After getting engaged, couples will eventually come down from the heights of happiness by asking for marriage. Then they’ll have to face an important reality: an honest conversation about their wedding budget. While this might sound unpleasant to some, finding out the details of who’s paying for your wedding (and how) doesn’t have to be uncomfortable.
In fact, if you enter the planning stage with your partner on the same page, it will not only make the often overwhelming process easier, but will help set you up for success in the long run. It doesn’t matter if you’re footing the entire wedding bill or just paying a small portion of the bill; it’s essential to figure out exactly how you’re going to pay before jumping into guest lists and venue availability.
Keep in mind that paying for a wedding looks different for every couple and there’s no right or wrong way to do it, says wealth management advisor Maria Roloff. Below, she shares her opinion and tips for tackling wedding finances.
How to get started
Some couples may have family members contribute a certain amount or offer to pay for part of the wedding, such as the rehearsal dinner, while other couples may be responsible for paying for everything themselves. The most important part of calculating wedding finances is to start the conversation early.
“Whether you’re sharing costs with your partner or getting support from family members, it’s essential to have the money discussion right away,” says Roloff. “You’ll want to know how much money you need to have set aside and what your savings strategies will be before you start planning and reserving items for your big day.”
If you think a family member will help or contribute to your wedding as a gift, you have two options:
Get clarity ahead of time or make arrangements that don’t depend on those funds. Making plans based on uncertain finances or an amount of money you’re not entirely sure of only leads to more stress and embarrassment later.
If you don’t feel comfortable having the “money talk” ahead of time, then plan as if you don’t have it, and any gift you are given will be a much sweeter bonus than the uncertain clutch your wedding depended entirely on.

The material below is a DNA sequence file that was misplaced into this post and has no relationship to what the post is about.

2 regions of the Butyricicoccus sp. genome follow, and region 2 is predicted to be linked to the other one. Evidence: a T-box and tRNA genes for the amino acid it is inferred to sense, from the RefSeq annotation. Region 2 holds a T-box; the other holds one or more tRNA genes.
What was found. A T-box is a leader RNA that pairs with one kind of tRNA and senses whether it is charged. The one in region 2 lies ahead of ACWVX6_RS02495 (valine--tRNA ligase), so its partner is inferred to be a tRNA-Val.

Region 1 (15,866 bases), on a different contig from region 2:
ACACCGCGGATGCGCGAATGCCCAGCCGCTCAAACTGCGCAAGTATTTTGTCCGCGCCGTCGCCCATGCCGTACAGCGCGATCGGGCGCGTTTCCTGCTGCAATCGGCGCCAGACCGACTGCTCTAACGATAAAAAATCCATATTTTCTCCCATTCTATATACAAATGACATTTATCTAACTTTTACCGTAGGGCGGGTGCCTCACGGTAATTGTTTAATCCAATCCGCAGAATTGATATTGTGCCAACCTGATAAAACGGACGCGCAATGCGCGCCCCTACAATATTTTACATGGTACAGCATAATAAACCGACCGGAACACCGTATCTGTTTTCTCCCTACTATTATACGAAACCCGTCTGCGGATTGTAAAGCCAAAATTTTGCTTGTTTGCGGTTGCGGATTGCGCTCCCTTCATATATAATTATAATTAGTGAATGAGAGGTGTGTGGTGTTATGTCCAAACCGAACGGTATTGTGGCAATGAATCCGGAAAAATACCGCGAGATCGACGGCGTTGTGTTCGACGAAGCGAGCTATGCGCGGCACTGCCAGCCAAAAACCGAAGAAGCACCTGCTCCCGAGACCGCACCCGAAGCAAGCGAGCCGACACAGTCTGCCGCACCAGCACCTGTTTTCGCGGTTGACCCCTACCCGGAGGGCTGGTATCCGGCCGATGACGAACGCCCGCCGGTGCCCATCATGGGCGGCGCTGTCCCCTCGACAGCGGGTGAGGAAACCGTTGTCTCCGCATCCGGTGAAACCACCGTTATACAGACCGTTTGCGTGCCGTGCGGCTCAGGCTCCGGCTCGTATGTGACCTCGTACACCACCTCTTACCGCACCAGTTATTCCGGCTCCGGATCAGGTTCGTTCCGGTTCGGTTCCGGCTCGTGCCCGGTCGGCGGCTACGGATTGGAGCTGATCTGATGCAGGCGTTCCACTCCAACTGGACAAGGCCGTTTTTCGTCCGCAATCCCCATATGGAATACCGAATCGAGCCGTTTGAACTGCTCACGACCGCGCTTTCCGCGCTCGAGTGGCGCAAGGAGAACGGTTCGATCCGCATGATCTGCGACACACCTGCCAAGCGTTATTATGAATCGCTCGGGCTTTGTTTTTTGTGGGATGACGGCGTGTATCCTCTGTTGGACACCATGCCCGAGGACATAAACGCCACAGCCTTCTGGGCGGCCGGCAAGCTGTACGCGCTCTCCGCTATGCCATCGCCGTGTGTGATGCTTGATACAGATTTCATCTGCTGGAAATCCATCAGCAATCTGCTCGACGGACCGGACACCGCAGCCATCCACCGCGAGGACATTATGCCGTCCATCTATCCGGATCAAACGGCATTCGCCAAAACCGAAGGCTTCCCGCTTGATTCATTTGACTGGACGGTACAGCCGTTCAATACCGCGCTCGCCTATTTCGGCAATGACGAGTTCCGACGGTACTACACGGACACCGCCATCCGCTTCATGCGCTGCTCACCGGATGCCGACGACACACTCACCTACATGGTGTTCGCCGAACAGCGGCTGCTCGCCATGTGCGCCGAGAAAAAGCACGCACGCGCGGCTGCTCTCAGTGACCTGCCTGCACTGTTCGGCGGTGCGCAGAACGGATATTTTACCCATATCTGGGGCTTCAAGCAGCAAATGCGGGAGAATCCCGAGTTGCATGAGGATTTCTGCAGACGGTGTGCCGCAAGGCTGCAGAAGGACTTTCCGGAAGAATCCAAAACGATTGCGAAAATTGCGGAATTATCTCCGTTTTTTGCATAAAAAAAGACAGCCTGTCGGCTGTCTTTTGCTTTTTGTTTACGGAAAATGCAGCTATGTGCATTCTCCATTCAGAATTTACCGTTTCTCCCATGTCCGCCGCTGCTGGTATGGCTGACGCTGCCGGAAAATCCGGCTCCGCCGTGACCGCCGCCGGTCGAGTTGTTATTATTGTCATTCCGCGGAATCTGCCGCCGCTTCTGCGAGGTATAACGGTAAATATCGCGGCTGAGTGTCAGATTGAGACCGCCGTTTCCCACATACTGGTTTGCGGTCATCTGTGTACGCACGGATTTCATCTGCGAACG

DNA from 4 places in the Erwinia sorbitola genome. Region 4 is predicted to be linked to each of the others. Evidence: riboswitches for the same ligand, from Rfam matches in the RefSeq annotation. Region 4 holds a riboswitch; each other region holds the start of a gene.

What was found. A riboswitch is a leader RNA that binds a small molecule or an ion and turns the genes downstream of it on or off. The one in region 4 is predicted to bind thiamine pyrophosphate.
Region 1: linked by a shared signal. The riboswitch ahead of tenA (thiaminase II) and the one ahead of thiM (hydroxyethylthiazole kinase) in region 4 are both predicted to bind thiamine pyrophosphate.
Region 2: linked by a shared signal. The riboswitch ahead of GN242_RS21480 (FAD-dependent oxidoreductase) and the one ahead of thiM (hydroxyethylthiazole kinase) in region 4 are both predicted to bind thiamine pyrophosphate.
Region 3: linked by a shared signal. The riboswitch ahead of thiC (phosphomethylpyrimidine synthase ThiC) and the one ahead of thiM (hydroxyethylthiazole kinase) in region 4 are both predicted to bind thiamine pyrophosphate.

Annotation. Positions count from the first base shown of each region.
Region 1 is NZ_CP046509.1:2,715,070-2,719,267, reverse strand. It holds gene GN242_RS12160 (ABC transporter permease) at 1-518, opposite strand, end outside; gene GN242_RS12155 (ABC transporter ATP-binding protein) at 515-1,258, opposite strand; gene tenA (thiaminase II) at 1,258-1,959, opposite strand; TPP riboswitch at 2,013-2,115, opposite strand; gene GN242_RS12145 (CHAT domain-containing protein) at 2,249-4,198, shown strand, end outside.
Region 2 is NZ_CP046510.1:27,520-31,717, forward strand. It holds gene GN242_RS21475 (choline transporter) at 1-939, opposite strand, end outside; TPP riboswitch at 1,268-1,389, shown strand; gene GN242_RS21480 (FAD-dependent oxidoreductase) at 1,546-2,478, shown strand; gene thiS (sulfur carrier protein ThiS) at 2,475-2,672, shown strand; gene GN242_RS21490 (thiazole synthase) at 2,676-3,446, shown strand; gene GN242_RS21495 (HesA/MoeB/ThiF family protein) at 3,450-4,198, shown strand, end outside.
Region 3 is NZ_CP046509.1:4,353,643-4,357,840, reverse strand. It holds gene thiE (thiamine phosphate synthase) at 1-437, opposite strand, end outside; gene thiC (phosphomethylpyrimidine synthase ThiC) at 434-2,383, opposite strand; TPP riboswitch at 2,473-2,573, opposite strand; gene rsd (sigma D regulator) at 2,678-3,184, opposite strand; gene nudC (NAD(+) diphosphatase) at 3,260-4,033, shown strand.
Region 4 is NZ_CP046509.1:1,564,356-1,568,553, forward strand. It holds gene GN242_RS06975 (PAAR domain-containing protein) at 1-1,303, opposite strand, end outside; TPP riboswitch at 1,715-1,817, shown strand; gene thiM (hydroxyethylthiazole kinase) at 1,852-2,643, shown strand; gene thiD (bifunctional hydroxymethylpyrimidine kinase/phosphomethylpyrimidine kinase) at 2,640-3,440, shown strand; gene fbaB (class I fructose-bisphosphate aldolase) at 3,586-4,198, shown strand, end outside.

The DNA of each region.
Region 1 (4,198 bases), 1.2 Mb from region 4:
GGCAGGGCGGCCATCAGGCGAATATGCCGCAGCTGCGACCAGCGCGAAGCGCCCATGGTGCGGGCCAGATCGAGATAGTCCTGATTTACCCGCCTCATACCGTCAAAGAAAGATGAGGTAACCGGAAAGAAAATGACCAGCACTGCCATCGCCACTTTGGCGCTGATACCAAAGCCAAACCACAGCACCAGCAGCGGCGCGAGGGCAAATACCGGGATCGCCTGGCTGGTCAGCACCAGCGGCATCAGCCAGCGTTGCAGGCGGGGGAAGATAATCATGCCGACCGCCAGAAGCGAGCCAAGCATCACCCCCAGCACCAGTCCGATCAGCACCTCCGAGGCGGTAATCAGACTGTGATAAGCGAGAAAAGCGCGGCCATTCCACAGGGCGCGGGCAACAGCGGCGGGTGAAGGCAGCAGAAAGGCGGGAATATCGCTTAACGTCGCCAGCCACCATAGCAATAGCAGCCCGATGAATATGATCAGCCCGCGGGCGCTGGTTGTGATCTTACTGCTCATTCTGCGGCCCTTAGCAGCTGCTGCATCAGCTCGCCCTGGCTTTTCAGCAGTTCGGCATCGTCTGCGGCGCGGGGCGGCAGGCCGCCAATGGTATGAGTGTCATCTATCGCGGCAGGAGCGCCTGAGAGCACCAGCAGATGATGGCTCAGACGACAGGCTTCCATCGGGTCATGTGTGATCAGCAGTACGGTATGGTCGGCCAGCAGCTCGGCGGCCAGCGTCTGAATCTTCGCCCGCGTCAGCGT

Wedding payment options
Having the conversation ahead of time can give you the opportunity and time to budget, get clarity where it’s needed, and start saving ahead. Payment options for your wedding include:
Credit cards, keeping in mind the high interest rates that can lead to additional debt
Wedding loans, which are also subject to interest and repayment terms
Your pension account, but you may be subject to early withdrawal penalties
Loan or gift from a family member
A combination of the above
“If money is tight and dipping into savings isn’t an option, you may consider taking out a wedding loan,” explains Roloff. “However, I recommend looking at other options first because of the potential for high interest rates and additional debt.” That’s because the decisions you make about taking on debt to pay for the wedding can negatively impact your credit score and your ability to buy larger purchases, such as a home, after the festivities are over.
Tips for wedding budgeting and money management
Planning a wedding can seem overwhelming, but a financial advisor can be a valuable resource with long-term effects. “An advisor can help you and your partner assess your entire financial plan and develop a strategy to accommodate your wedding wants and needs without breaking the bank or straying too far from any long-term financial goals,” explains Roloff. “Then you can focus on what’s important – enjoying your celebration.” In addition to talking to a financial advisor early in the process, she also recommends the following tips for newly engaged couples:
Be realistic from the start.
“I recommend having an honest conversation to establish a realistic wedding budget from the beginning, keeping in mind your and your partner’s monthly budgets as well as short- and long-term financial goals.”
Start with the venue.
Although every couple’s priorities are different, “a good rule of thumb is to allocate about 50% of your budget to the venue and catering,” says Roloff. “This will likely be the biggest cost, and limiting spending to this benchmark can help you avoid overshadowing other areas of your budget.”
Experts explain the average cost of wedding venues in the U.S.
Use a budget calculator.
An online budget calculator can help you keep your expenses organized by breaking down obvious wedding costs, such as dress and venue. But it can also help you call out the ones you may not have thought of, like the cake cutting fee.
Look at the big picture.
As you start to put the details together, take a look at the extras you could possibly give up. “Consider cutting back on centerpieces or the value of wedding party gifts,” says Roloff. Making small adjustments and stepping back every now and then to cut back, instead of getting carried away, will pay off.